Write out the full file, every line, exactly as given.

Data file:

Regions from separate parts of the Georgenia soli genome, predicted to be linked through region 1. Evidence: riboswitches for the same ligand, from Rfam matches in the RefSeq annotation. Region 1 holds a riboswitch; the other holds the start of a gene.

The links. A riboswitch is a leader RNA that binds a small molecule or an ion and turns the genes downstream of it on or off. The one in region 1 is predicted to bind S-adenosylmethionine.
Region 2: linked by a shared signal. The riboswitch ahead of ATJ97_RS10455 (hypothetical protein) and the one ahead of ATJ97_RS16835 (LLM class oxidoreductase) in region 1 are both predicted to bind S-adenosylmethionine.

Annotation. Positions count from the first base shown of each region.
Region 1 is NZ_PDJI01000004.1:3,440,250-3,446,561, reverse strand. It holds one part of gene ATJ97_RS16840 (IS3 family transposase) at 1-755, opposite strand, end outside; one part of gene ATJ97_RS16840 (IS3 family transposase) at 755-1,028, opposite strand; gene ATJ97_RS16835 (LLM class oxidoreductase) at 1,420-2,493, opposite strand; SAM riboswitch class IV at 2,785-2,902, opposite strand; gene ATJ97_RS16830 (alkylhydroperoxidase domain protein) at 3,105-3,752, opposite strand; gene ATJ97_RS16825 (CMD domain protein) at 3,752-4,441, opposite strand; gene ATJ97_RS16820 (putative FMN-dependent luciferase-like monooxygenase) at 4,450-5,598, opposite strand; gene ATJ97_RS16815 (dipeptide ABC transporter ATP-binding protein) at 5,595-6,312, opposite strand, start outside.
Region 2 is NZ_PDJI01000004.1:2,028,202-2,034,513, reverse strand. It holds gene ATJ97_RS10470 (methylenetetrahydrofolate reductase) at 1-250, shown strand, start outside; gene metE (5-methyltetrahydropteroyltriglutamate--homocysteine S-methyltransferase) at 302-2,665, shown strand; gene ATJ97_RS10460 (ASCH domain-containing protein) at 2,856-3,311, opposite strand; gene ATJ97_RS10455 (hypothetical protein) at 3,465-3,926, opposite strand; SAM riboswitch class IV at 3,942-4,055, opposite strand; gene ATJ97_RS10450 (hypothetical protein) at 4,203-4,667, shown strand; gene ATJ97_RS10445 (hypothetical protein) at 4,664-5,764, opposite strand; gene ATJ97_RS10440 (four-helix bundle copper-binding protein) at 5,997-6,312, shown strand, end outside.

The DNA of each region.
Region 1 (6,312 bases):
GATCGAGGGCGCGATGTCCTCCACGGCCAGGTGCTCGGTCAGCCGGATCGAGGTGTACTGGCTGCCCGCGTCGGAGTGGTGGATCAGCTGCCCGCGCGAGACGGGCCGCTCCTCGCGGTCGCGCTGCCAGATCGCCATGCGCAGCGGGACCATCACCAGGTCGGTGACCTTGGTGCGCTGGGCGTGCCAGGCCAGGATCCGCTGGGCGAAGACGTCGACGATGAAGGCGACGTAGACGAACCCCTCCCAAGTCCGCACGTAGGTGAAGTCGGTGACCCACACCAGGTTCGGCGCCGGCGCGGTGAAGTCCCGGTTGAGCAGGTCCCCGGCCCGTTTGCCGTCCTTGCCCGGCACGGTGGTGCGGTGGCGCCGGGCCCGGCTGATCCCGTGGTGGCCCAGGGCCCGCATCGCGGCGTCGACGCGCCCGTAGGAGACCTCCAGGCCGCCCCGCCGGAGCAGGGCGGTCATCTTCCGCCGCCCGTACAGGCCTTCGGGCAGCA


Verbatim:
Regions from separate parts of the Georgenia soli genome, predicted to be linked through region 1. Evidence: riboswitches for the same ligand, from Rfam matches in the RefSeq annotation. Region 1 holds a riboswitch; the other holds the start of a gene.

The links. A riboswitch is a leader RNA that binds a small molecule or an ion and turns the genes downstream of it on or off. The one in region 1 is predicted to bind S-adenosylmethionine.
Region 2: linked by a shared signal. The riboswitch ahead of ATJ97_RS10455 (hypothetical protein) and the one ahead of ATJ97_RS16835 (LLM class oxidoreductase) in region 1 are both predicted to bind S-adenosylmethionine.

Annotation. Positions count from the first base shown of each region.
Region 1 is NZ_PDJI01000004.1:3,440,250-3,446,561, reverse strand. It holds one part of gene ATJ97_RS16840 (IS3 family transposase) at 1-755, opposite strand, end outside; one part of gene ATJ97_RS16840 (IS3 family transposase) at 755-1,028, opposite strand; gene ATJ97_RS16835 (LLM class oxidoreductase) at 1,420-2,493, opposite strand; SAM riboswitch class IV at 2,785-2,902, opposite strand; gene ATJ97_RS16830 (alkylhydroperoxidase domain protein) at 3,105-3,752, opposite strand; gene ATJ97_RS16825 (CMD domain protein) at 3,752-4,441, opposite strand; gene ATJ97_RS16820 (putative FMN-dependent luciferase-like monooxygenase) at 4,450-5,598, opposite strand; gene ATJ97_RS16815 (dipeptide ABC transporter ATP-binding protein) at 5,595-6,312, opposite strand, start outside.
Region 2 is NZ_PDJI01000004.1:2,028,202-2,034,513, reverse strand. It holds gene ATJ97_RS10470 (methylenetetrahydrofolate reductase) at 1-250, shown strand, start outside; gene metE (5-methyltetrahydropteroyltriglutamate--homocysteine S-methyltransferase) at 302-2,665, shown strand; gene ATJ97_RS10460 (ASCH domain-containing protein) at 2,856-3,311, opposite strand; gene ATJ97_RS10455 (hypothetical protein) at 3,465-3,926, opposite strand; SAM riboswitch class IV at 3,942-4,055, opposite strand; gene ATJ97_RS10450 (hypothetical protein) at 4,203-4,667, shown strand; gene ATJ97_RS10445 (hypothetical protein) at 4,664-5,764, opposite strand; gene ATJ97_RS10440 (four-helix bundle copper-binding protein) at 5,997-6,312, shown strand, end outside.

The DNA of each region.
Region 1 (6,312 bases):
GATCGAGGGCGCGATGTCCTCCACGGCCAGGTGCTCGGTCAGCCGGATCGAGGTGTACTGGCTGCCCGCGTCGGAGTGGTGGATCAGCTGCCCGCGCGAGACGGGCCGCTCCTCGCGGTCGCGCTGCCAGATCGCCATGCGCAGCGGGACCATCACCAGGTCGGTGACCTTGGTGCGCTGGGCGTGCCAGGCCAGGATCCGCTGGGCGAAGACGTCGACGATGAAGGCGACGTAGACGAACCCCTCCCAAGTCCGCACGTAGGTGAAGTCGGTGACCCACACCAGGTTCGGCGCCGGCGCGGTGAAGTCCCGGTTGAGCAGGTCCCCGGCCCGTTTGCCGTCCTTGCCCGGCACGGTGGTGCGGTGGCGCCGGGCCCGGCTGATCCCGTGGTGGCCCAGGGCCCGCATCGCGGCGTCGACGCGCCCGTAGGAGACCTCCAGGCCGCCCCGCCGGAGCAGGGCGGTCATCTTCCGCCGCCCGTACAGGCCTTCGGGCAGCA